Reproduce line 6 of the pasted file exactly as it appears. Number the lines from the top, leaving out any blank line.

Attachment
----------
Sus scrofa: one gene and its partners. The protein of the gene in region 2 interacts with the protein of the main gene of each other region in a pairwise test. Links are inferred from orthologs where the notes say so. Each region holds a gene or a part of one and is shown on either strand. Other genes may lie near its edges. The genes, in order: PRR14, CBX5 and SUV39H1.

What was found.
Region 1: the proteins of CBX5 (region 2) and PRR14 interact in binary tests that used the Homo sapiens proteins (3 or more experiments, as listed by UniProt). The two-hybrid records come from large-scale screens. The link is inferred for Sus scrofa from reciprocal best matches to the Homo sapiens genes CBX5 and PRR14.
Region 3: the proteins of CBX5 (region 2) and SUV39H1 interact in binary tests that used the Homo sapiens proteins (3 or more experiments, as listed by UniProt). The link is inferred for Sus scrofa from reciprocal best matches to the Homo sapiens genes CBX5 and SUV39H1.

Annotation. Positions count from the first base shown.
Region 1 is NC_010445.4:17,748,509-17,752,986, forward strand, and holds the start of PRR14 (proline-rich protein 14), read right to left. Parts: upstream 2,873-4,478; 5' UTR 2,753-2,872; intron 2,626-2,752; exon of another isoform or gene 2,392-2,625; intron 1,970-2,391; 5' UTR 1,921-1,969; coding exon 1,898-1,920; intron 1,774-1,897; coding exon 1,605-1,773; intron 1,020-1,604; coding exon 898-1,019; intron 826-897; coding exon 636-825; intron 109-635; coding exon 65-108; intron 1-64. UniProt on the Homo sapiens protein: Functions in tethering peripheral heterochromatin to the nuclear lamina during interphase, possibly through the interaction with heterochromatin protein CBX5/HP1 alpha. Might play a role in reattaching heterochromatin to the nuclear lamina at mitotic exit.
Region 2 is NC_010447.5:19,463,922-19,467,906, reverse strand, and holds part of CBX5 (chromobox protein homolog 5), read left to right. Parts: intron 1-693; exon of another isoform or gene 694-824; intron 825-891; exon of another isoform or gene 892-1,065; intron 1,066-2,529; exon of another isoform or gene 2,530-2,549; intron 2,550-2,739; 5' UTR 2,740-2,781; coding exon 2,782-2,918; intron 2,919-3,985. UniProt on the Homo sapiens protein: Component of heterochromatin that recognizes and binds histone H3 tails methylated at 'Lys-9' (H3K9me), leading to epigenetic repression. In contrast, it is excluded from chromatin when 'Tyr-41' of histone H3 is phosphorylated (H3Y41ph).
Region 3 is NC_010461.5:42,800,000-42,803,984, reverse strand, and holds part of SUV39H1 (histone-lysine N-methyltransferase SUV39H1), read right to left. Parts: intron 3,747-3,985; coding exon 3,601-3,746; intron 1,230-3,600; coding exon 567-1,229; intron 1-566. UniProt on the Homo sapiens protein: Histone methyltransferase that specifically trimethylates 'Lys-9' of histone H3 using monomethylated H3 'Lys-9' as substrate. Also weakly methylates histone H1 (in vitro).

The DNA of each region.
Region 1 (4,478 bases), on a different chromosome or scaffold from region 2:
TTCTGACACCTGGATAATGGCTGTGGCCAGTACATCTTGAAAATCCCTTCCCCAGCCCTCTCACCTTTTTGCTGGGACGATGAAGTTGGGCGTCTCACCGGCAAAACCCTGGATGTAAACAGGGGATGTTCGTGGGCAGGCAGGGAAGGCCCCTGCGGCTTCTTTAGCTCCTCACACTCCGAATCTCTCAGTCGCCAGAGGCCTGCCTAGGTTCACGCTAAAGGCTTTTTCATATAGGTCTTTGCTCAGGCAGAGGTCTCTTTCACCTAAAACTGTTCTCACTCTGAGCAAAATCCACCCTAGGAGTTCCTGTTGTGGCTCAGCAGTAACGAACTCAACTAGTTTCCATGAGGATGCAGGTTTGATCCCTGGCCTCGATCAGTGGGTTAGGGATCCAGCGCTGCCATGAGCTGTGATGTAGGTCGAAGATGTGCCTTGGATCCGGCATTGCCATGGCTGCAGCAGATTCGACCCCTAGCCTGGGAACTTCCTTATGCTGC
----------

Region 1 is NC_010445.4:17,748,509-17,752,986, forward strand, and holds the start of PRR14 (proline-rich protein 14), read right to left. Parts: upstream 2,873-4,478; 5' UTR 2,753-2,872; intron 2,626-2,752; exon of another isoform or gene 2,392-2,625; intron 1,970-2,391; 5' UTR 1,921-1,969; coding exon 1,898-1,920; intron 1,774-1,897; coding exon 1,605-1,773; intron 1,020-1,604; coding exon 898-1,019; intron 826-897; coding exon 636-825; intron 109-635; coding exon 65-108; intron 1-64. UniProt on the Homo sapiens protein: Functions in tethering peripheral heterochromatin to the nuclear lamina during interphase, possibly through the interaction with heterochromatin protein CBX5/HP1 alpha. Might play a role in reattaching heterochromatin to the nuclear lamina at mitotic exit.